Short-term measures aimed at protecting standards, such as freezing the prices of key food items, interventions from commodity reserves or reductions in vat on some key products and services, are short-lived and create additional market disruptions, jeopardising budget stability
Inflation hasn’t been a relevant topic in the United States, the European Union and other developed countries for many years. Central banks tried in vain to use an expansive monetary policy achieve a desired price growth of around 2%. Everything changed at the end of 2021, when the growth of prices reached 7% in the U.S. and 5% in the EU. It turned out that thep andemic wasn’t over, that international supply chains were still broken, that major increases in the prices of raw materials and food had occurred, and that the dramatic leap in energy prices had imposed additional pressure on production input prices and living costs.
A gradual fall in prices is projected to come in 2022 and 2023, to the extent that these external or “imported” inflation factors will be overcome, and monetary and fiscal policy will restore its stabilising functions. However, we should warn that excessively fast monetary restrictions could jeopardise economic growth and employment levels. Apart from this, many years of economic restructuring lie ahead at both the national and global levels, in accordance with the “green agenda” and digitalisation. And that restructuring requires time and huge financial resources. As such, it is more likely to expect inflation to gradually decrease over the coming period, but we should wait to reach the desired “2% annual growth”.
We could note that the inflation that came as a minor consequence of internal disturbances and macroeconomic policy errors was actually caused by external factors, primarily unexpected economic or political ones.
The main cause of inflation back in the 1970s was the sudden quadrupling of the price of oil on the world market, followed by a major leap in prices of raw materials and food. Time was required to implement global adjustments to handle the new circumstances and stabilise prices at a new level. Another example is the hyperinflation seen in Germany after World War I, which came as a consequence of the country’s high reparations. In the absence of real sources of financing, the Germans resorted to the accelerated printing of money, which quickly led to a dramatic leap in prices. The hyperinflation experienced in the then FR Yugoslavia at the beginning of the 1990s is also well known – when harsh international sanctions led to major declines in economic activity and market shortages, with attempts to overcome the problem by printing money of ever-less value proving unsuccessful.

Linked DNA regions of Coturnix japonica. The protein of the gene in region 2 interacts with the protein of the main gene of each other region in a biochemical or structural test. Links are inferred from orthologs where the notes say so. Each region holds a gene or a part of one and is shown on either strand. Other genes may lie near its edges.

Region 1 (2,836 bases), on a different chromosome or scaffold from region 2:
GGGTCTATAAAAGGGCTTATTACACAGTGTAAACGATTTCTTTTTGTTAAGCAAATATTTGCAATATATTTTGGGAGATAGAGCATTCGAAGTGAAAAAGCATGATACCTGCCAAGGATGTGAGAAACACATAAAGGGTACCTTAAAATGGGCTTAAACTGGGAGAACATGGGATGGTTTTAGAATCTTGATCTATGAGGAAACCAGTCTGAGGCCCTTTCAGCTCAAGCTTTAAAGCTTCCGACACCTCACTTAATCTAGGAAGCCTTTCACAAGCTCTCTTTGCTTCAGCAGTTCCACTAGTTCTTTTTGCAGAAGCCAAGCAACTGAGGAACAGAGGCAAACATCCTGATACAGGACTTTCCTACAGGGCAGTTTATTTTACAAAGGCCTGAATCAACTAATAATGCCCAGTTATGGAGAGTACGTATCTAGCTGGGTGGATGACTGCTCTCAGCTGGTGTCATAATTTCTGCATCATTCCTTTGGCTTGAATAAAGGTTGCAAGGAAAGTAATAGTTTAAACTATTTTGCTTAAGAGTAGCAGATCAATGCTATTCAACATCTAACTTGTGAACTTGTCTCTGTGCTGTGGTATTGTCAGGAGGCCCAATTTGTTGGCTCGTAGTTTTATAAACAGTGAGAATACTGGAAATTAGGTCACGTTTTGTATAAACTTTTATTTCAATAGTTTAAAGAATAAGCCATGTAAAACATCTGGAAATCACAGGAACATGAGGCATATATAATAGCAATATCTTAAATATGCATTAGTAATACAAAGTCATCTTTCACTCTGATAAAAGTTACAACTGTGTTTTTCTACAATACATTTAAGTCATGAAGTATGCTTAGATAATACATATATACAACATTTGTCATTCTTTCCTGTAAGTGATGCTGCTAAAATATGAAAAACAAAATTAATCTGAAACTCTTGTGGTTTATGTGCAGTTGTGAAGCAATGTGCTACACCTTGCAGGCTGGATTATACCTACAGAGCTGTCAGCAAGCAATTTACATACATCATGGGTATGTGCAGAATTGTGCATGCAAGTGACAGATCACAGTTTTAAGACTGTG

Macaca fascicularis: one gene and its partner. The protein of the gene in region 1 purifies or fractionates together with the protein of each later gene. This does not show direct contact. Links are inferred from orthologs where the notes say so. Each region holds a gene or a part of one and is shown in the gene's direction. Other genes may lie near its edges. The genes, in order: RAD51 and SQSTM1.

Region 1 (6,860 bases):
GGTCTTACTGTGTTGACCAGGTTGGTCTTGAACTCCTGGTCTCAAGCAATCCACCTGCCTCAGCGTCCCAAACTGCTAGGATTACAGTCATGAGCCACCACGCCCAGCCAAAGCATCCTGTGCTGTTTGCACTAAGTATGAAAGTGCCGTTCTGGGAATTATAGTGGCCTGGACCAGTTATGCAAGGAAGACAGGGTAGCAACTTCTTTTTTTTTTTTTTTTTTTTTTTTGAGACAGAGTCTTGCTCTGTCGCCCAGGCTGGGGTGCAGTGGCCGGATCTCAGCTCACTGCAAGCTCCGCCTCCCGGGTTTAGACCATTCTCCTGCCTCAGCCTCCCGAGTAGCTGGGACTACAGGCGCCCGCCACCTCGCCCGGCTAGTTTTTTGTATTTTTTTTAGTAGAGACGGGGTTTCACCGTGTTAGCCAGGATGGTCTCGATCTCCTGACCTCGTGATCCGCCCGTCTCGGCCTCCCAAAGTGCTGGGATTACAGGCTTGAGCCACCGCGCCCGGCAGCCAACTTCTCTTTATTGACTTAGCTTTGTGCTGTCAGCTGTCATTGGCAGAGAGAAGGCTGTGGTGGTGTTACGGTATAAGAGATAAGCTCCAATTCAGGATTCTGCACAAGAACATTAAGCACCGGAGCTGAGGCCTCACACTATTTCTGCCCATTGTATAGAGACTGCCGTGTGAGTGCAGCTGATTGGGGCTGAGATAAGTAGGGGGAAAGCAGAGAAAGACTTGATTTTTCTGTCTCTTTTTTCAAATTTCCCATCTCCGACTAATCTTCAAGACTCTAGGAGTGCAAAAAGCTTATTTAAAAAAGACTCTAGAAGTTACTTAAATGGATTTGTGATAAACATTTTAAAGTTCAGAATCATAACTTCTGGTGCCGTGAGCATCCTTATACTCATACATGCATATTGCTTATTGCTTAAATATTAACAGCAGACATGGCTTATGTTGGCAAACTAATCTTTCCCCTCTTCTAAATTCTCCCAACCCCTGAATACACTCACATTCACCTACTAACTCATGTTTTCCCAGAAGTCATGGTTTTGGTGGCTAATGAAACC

In order to achieve lasting price stability, the level of public debt and the current account deficit need to be simultaneously kept under control
Following several years of stable prices, Serbia ended 2021 with inflation of almost 8%, mainly due to the aforementioned external factors that couldn’t be influenced significantly through monetary policy. However, Serbia is also vulnerable to inflation due to “internal” problems, which – again – monetary policy can only influence to a limited extent, primarily through interest rate and exchange rate policies. In order to achieve lasting price stability, the level of public debt and the current account deficit need to be simultaneously kept under control.
Short-term measures aimed at protecting standards, such as freezing the prices of key food items, interventions from commodity reserves or reductions in VAT on some key products and services, are short-lived and create additional market disruptions, jeopardising budget stability. The main precondition for increasing living standards on a realistic basis, alongside macroeconomic stability, is dynamic economic growth, and that means: the continued inflow of foreign direct investments in more technology-intensive sectors; much greater support for domestic investment; opportunities to gain employment in well-paid jobs; the systemic reducing of corruption and a level playing field for all market participants. In short, a comprehensive reform and development policy.
Unfortunately, many Serbian citizens don’t own any property, have no savings and live on low salaries and pensions. Ensuring the price stability of food, communal services, electricity and heating is vital for them, as is the provision of additional subsidies for these purposes intended for socially deprived sections of the population.
For those with higher incomes, it is always good not to “keep all your eggs in one basket”, and not to have excessive belief in the possibility of making quick gains on the financial markets. Longer-term investments in proven mutual funds or gold provides greater security. Given the huge interest in investing in real estate at present, the best option is a loan with the longest possible repayment period and fixed interests rate that can’t be lower than they currently are in the future, but only higher.